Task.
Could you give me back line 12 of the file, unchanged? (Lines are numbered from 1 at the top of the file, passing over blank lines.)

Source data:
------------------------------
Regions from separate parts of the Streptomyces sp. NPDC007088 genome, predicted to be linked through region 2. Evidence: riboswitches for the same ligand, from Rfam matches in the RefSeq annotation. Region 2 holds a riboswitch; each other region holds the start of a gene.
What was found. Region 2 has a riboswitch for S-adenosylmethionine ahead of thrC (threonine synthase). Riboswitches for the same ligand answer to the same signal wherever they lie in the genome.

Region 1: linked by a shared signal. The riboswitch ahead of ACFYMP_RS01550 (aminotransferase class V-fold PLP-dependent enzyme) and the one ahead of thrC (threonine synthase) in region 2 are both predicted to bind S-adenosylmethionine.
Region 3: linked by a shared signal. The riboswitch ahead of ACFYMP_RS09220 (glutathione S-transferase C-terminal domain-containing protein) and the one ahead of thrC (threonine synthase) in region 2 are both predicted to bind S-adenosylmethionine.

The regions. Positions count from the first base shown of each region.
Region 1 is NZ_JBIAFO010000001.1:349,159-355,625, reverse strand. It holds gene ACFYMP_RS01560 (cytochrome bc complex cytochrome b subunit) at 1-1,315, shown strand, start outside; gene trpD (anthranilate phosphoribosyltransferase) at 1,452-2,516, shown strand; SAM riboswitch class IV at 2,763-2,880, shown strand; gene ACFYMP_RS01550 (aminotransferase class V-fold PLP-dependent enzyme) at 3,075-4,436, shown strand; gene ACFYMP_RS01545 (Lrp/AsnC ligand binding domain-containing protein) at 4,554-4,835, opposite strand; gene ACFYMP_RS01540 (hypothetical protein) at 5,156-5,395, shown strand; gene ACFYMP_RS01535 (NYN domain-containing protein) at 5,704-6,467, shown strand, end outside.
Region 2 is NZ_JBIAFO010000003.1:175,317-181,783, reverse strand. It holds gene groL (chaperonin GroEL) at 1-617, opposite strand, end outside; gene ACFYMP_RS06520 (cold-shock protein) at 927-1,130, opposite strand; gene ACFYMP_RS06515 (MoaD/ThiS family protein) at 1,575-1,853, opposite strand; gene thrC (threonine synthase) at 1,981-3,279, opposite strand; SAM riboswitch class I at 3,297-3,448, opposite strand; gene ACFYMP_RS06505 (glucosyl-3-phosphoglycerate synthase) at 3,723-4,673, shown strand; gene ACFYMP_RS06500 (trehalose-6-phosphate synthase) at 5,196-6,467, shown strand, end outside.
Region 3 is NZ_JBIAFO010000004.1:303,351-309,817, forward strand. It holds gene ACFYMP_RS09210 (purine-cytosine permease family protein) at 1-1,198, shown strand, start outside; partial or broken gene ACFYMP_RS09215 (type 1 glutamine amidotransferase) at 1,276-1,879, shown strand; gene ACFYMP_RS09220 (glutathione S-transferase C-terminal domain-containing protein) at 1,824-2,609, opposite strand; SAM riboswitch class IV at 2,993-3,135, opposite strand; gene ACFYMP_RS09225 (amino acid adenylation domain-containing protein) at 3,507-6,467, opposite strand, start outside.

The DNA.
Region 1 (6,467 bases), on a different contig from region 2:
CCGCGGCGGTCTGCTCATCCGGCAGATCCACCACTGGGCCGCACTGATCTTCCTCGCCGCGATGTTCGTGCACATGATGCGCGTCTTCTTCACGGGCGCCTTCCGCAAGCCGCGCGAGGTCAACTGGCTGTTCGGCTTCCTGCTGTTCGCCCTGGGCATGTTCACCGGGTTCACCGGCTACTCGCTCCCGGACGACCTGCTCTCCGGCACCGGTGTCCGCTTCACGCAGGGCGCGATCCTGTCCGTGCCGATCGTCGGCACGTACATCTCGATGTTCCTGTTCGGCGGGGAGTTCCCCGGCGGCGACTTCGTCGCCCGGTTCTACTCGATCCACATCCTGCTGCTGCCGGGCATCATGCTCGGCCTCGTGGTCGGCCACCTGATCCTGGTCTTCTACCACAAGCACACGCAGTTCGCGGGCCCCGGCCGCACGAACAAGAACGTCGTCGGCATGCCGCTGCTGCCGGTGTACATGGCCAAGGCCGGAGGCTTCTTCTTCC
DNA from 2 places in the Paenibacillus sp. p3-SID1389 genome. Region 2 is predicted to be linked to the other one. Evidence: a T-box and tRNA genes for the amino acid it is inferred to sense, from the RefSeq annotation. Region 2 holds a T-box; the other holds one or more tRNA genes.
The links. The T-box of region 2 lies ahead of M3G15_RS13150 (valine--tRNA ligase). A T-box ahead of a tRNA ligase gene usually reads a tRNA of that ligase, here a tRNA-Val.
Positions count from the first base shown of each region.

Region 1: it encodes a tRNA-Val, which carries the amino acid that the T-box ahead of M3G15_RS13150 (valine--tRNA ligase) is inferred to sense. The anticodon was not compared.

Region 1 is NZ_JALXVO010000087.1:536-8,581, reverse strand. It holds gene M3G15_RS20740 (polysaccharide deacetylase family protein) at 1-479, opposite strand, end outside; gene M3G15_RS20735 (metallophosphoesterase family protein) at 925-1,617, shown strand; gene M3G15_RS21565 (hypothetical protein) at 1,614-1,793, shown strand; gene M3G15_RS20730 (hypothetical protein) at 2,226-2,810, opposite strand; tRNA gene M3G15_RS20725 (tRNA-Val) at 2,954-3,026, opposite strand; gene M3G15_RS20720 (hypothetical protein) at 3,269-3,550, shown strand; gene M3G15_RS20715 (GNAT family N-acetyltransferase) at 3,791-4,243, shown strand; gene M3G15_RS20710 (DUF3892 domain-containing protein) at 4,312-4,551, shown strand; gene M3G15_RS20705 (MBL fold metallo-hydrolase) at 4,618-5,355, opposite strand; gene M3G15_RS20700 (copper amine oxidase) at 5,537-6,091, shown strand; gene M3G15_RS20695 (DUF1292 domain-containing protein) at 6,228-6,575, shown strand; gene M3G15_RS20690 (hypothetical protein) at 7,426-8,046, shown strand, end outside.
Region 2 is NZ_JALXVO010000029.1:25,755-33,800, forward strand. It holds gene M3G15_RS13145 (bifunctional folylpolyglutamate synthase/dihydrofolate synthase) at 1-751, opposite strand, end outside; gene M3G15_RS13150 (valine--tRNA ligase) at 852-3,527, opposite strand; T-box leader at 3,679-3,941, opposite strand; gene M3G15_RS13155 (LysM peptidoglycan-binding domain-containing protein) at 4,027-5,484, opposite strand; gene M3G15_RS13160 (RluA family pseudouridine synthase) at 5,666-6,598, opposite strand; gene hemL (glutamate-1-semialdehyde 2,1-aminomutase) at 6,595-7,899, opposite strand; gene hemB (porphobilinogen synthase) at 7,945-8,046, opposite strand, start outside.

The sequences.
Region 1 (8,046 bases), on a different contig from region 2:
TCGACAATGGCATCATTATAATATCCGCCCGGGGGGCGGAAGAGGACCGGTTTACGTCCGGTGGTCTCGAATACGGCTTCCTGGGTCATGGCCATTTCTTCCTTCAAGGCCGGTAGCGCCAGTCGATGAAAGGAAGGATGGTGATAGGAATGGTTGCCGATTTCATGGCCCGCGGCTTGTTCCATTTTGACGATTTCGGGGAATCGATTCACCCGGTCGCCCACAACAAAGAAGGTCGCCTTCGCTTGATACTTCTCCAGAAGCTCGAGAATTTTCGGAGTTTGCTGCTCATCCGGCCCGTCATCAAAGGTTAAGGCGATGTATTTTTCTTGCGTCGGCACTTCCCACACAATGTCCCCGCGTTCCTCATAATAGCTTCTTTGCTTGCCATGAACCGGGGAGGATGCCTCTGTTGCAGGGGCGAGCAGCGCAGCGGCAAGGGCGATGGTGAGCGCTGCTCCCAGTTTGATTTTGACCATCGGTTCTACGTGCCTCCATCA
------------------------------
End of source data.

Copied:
DNA from 2 places in the Paenibacillus sp. p3-SID1389 genome. Region 2 is predicted to be linked to the other one. Evidence: a T-box and tRNA genes for the amino acid it is inferred to sense, from the RefSeq annotation. Region 2 holds a T-box; the other holds one or more tRNA genes.